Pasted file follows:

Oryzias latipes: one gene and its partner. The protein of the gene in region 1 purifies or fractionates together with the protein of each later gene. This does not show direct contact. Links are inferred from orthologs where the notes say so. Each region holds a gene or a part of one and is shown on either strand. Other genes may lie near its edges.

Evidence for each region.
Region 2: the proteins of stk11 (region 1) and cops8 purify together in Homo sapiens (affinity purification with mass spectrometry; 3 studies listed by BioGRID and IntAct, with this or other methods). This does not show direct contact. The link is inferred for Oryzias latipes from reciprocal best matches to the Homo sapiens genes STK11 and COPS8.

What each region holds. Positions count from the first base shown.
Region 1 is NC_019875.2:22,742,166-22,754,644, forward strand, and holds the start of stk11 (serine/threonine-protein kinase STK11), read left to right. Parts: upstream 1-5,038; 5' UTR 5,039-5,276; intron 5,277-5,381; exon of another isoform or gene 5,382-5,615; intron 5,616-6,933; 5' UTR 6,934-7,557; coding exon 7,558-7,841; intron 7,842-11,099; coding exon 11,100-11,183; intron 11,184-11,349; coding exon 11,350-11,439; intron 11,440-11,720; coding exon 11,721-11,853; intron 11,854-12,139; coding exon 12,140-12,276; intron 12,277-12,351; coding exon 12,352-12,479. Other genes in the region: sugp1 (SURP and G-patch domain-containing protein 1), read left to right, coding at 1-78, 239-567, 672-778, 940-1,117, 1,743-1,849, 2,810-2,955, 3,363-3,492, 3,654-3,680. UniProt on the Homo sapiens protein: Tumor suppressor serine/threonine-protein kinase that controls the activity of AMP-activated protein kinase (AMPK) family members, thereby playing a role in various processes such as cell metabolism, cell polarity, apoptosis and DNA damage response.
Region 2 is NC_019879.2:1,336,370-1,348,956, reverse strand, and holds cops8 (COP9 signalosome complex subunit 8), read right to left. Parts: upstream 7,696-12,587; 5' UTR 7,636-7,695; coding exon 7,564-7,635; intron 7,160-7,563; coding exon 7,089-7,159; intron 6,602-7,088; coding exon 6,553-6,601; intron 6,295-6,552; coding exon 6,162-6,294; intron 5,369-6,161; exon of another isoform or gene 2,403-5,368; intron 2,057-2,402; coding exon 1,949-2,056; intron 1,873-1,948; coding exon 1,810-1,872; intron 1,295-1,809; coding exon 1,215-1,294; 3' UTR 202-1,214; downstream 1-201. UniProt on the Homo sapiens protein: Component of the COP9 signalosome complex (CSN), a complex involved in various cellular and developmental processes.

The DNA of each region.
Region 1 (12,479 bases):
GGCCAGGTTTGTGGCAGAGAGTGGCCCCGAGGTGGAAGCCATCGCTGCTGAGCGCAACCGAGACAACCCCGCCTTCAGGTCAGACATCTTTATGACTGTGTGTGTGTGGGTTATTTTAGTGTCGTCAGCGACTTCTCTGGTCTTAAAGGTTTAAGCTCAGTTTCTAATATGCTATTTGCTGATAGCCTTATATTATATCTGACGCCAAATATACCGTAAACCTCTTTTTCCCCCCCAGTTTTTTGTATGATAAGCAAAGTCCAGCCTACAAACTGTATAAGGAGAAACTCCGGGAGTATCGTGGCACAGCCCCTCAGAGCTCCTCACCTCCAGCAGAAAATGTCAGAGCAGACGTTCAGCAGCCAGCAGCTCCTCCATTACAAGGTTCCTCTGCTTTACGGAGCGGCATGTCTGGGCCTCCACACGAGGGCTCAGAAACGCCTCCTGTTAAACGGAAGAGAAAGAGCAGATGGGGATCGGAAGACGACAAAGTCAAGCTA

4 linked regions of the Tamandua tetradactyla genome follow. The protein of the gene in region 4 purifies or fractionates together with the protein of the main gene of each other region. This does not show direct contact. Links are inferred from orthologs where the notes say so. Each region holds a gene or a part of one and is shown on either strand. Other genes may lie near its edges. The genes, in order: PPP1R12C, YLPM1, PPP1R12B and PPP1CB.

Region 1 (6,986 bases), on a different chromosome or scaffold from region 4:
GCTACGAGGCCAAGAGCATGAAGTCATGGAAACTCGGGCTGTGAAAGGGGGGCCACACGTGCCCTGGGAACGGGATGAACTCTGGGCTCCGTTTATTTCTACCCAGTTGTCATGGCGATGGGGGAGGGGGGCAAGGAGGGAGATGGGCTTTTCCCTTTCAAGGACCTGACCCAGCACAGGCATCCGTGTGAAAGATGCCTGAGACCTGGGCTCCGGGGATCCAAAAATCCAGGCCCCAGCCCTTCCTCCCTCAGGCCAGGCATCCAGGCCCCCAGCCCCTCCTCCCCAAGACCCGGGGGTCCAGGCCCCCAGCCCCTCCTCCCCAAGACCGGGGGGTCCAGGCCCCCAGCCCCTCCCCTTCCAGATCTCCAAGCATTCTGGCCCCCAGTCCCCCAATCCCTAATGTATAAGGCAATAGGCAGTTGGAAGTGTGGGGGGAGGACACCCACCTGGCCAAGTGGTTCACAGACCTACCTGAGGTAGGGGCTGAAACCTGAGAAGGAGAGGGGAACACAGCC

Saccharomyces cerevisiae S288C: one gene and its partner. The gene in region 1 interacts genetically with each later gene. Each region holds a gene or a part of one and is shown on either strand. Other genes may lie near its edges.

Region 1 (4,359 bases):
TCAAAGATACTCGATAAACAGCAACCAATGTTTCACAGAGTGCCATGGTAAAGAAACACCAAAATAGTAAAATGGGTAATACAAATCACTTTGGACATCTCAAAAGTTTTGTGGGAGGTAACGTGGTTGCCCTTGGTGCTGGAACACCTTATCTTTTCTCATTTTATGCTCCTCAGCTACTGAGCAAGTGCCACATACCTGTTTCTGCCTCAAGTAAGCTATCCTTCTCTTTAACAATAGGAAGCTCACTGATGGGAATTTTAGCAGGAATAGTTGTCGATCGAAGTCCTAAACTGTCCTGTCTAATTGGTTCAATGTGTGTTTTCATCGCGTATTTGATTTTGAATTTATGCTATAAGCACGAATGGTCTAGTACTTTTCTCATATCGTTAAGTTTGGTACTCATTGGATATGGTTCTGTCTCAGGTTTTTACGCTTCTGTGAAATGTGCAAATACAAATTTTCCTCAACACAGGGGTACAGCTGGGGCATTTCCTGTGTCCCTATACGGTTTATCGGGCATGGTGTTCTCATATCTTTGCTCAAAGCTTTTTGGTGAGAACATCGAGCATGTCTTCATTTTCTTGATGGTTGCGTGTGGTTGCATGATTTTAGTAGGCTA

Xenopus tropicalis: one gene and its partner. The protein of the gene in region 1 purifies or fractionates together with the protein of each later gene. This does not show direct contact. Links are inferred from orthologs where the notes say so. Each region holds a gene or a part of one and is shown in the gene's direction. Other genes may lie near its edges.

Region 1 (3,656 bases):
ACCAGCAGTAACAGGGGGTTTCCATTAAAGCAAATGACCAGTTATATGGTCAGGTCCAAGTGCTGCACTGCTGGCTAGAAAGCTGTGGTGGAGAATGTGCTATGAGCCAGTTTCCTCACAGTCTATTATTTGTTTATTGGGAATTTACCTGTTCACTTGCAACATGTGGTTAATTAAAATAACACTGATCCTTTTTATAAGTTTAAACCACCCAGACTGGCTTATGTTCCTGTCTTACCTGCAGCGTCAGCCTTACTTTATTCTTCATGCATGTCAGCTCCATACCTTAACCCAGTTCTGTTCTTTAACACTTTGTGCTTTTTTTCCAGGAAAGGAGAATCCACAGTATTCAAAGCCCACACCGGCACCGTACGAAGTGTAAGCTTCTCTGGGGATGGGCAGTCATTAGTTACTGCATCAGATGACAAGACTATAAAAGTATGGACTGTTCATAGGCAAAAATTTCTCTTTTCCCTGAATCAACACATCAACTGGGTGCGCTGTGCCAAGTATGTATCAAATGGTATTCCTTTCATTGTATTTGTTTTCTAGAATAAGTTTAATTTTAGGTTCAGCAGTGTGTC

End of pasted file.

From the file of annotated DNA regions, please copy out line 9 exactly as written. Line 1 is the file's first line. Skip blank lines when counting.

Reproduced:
GGCCAGGTTTGTGGCAGAGAGTGGCCCCGAGGTGGAAGCCATCGCTGCTGAGCGCAACCGAGACAACCCCGCCTTCAGGTCAGACATCTTTATGACTGTGTGTGTGTGGGTTATTTTAGTGTCGTCAGCGACTTCTCTGGTCTTAAAGGTTTAAGCTCAGTTTCTAATATGCTATTTGCTGATAGCCTTATATTATATCTGACGCCAAATATACCGTAAACCTCTTTTTCCCCCCCAGTTTTTTGTATGATAAGCAAAGTCCAGCCTACAAACTGTATAAGGAGAAACTCCGGGAGTATCGTGGCACAGCCCCTCAGAGCTCCTCACCTCCAGCAGAAAATGTCAGAGCAGACGTTCAGCAGCCAGCAGCTCCTCCATTACAAGGTTCCTCTGCTTTACGGAGCGGCATGTCTGGGCCTCCACACGAGGGCTCAGAAACGCCTCCTGTTAAACGGAAGAGAAAGAGCAGATGGGGATCGGAAGACGACAAAGTCAAGCTA